Fallingwater is arguably the most famous work of Frank Lloyd Wright. So many words have already been written that I am loathe to post about it at all. On the other hand, how can a series about architecture leave Fallingwater out? That said, I lived very close by for a short period, and made two visits. The Joy of Architecture – Part Nine – Fallingwater, will contain a liberal dose of personal observations.
The Joy of Architecture - Part Nine - Fallingwater

Frank Lloyd Wright          Photo: Pixabay

Mr. Wright designed this residence for Edgar Kaufmann, Sr. and his family in 1935. The Kaufmann’s were well known for their department store chain of the same name. The site is about an hour southeast of Pittsburgh, as you can see on the map below, and was intended to be a weekend home that the Kaufmann’s could access quickly from The ‘Burgh. Here is the first personal aside: as a very young guy I was told I needed to “build up my credit.” Since I was living in Western Pennsylvania, you guessed it, my first credit card was from Kaufmann’s Department store.

The Joy of Architecture - Part Nine - Fallingwater

Fallingwater location

Given that the site had a stream and waterfall for him to work with, Mr. Wright held in his hands a sterling opportunity to practice his ideas on organic architecture. Yet, his real genius moment may have been to convince his clients not to simply observe these water features, but to actually live with them. But convince he did, and upon its completion, Fallingwater resuscitated his career and solidified the Wright Legend. More on that legacy later.

Fallingwater       Photo:Pixabay

Let’s elaborate a bit more. It is hard to find a more comprehensively informative website than Fallingwater.org. Here is small slice: “The epitome of ‘organic architecture,’ Fallingwater’s design symbolizes the harmony between people and nature. Through thoughtful design that is seamlessly integrated with its natural setting, the building, its furnishings, and the surroundings become cohesive parts of one unified, interrelated composition. This, Wright described, was ‘Where the whole is [to] the part as the part is to the whole and where the nature of the materials, the nature of the purpose, the nature of the entire performance’ are all equally important to the resulting building.”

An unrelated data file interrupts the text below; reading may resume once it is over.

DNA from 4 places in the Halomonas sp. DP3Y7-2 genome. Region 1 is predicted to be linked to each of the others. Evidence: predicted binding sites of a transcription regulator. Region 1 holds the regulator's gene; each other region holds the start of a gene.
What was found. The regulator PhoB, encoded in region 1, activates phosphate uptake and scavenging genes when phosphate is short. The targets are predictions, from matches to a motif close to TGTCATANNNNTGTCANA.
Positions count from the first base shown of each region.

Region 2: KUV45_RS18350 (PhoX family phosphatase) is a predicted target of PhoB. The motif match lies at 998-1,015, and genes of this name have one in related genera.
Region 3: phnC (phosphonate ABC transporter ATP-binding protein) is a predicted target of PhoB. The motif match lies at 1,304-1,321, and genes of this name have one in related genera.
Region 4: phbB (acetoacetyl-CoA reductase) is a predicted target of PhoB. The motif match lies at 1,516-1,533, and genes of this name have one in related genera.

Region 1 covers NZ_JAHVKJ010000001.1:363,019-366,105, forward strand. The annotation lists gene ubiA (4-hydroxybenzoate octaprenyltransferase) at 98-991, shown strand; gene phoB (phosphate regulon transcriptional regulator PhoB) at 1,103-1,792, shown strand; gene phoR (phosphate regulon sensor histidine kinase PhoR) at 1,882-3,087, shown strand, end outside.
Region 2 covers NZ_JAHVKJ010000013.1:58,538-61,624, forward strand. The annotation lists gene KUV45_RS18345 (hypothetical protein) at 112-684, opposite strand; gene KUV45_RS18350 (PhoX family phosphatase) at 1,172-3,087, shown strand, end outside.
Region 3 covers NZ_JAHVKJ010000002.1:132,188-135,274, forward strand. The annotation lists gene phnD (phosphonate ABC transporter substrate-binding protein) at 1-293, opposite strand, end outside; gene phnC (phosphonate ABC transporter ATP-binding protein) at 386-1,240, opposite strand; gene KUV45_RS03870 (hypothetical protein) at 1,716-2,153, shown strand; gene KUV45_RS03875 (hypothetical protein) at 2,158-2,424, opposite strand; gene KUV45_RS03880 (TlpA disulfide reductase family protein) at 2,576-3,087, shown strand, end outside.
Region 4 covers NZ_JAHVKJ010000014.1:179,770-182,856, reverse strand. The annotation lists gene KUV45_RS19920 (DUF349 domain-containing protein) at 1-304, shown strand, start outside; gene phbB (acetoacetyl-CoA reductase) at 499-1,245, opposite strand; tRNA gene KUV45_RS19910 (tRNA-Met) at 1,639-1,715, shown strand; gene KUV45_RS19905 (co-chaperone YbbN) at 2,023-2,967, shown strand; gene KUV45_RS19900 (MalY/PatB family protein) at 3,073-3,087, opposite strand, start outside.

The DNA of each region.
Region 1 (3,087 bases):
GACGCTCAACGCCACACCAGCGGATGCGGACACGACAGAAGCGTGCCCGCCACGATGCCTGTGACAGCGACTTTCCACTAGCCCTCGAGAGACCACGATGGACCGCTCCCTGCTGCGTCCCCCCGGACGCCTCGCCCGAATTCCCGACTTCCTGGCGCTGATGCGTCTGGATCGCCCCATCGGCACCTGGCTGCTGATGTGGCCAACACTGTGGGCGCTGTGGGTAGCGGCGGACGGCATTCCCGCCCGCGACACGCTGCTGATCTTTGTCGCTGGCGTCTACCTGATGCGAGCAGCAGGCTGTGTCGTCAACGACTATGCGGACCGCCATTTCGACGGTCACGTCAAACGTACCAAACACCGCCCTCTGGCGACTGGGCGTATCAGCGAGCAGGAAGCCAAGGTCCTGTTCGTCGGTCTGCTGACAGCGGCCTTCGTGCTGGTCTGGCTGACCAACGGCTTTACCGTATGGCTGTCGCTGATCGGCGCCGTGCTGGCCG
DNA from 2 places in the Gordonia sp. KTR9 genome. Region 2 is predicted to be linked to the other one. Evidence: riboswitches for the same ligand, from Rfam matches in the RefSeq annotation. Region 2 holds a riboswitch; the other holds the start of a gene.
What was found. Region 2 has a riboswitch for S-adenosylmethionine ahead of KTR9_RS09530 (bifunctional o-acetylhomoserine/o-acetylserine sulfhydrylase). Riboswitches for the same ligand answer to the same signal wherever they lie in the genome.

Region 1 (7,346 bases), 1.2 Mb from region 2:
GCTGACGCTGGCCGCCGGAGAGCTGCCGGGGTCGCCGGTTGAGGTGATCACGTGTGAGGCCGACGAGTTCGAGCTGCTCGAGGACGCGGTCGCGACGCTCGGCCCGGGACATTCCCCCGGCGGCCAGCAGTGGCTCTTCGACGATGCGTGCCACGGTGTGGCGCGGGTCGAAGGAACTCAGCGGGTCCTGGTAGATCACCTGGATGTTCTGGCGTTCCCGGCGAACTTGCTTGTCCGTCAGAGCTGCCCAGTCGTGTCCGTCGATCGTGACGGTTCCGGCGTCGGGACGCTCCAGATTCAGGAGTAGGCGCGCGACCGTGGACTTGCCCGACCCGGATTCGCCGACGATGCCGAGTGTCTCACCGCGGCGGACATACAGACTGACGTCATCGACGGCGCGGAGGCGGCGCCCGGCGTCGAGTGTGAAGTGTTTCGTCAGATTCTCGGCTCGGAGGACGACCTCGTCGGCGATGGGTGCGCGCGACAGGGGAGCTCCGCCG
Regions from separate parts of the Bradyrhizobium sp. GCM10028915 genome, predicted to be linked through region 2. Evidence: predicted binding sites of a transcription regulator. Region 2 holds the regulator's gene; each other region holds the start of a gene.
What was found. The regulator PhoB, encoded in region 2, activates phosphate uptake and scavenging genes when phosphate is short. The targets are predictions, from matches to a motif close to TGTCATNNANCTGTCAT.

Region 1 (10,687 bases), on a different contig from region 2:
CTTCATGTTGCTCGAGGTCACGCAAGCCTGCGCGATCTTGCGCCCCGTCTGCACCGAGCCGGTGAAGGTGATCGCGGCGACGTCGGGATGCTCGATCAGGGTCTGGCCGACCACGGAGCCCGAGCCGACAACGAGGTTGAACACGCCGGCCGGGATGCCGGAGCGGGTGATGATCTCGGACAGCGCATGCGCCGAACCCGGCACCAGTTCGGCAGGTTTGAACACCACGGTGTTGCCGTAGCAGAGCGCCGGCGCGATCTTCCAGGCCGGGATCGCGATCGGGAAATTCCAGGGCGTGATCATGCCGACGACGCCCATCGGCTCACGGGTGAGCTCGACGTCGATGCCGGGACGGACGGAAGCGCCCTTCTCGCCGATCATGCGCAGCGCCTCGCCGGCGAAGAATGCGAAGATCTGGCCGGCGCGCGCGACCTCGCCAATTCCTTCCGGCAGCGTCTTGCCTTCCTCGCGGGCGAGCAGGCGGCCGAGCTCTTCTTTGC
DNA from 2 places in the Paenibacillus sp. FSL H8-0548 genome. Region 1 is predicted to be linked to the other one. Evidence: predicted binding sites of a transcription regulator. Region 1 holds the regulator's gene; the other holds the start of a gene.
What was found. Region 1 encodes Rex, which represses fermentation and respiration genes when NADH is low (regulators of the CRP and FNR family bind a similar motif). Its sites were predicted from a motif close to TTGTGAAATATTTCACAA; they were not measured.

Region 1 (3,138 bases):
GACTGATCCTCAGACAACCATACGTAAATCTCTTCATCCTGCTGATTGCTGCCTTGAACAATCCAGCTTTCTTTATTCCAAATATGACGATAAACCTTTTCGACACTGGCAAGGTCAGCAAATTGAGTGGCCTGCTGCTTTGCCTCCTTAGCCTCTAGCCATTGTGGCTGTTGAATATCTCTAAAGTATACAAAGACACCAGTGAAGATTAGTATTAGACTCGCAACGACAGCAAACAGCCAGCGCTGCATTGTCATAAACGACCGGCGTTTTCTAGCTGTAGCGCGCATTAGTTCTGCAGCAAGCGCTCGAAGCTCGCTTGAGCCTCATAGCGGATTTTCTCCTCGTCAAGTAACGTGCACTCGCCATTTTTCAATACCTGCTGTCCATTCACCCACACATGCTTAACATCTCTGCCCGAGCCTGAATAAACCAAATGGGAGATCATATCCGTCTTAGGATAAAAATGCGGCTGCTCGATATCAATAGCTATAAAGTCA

Please understand these posts are written from the perspective of a person who has worked with architects and designers for almost forty years. I make no pretense to formal training, and it is my hope that they present themselves as impressionistic in nature. That said, my visits to Fallingwater amount to stream of consciousness recollections.

Fallingwater stamp 1982         Photo: Adobe Stock

Both visits were in the late ‘70’s before I had any professional connection to architects or architecture. It was supposed to be a cool place to go. So, off we went. Once was certainly in the Fall, the other probably in the Spring, and there was a seasonal uniqueness to each. The staff folks were amazingly knowledgeable. Their passion for the subject matter blazed through. They taught us “cantilever.” It is one thing to hear about cantilevering, and altogether a different thing to experience it at Fallingwater. I felt damp. The proximity of the water was slightly disorienting, but still pleasant. To a person who had spent fifteen years in suburban ranch houses, it seemed less like a place that people had once lived, and more like a museum where people should have lived. Well, enough of this.

Kaufmann’s in downtown Pittsburgh       Photo: Steve Morgan.

Mr. Kaufman, Sr., and his wife passed away; their son transferred Fallingwater to the Western Pennsylvania Conservancy in 1963. Reportedly, over 4 million people have visited since. The department store, to the best of my knowledge, has long since ceased to exist as a brand name, having gone the way of most enterprises of its type. Kaufmann, Jr. passed in 1989, certainly appreciating what his family weekend home had become.

The career of Frank Lloyd Wright, as discussed earlier, soared on the strength of his Fallingwater design. Starting with a Time Magazine cover feature in 1938, he became a media darling of sorts. At the time of his passing in 1959, he was the most famous architect in America, if not the world.

Stay tuned for more. Be safe, and message me for suggestions. John Valentine 305-986-1046.

This is the latest in the series: The Joy of Architecture. Please click here to find them all.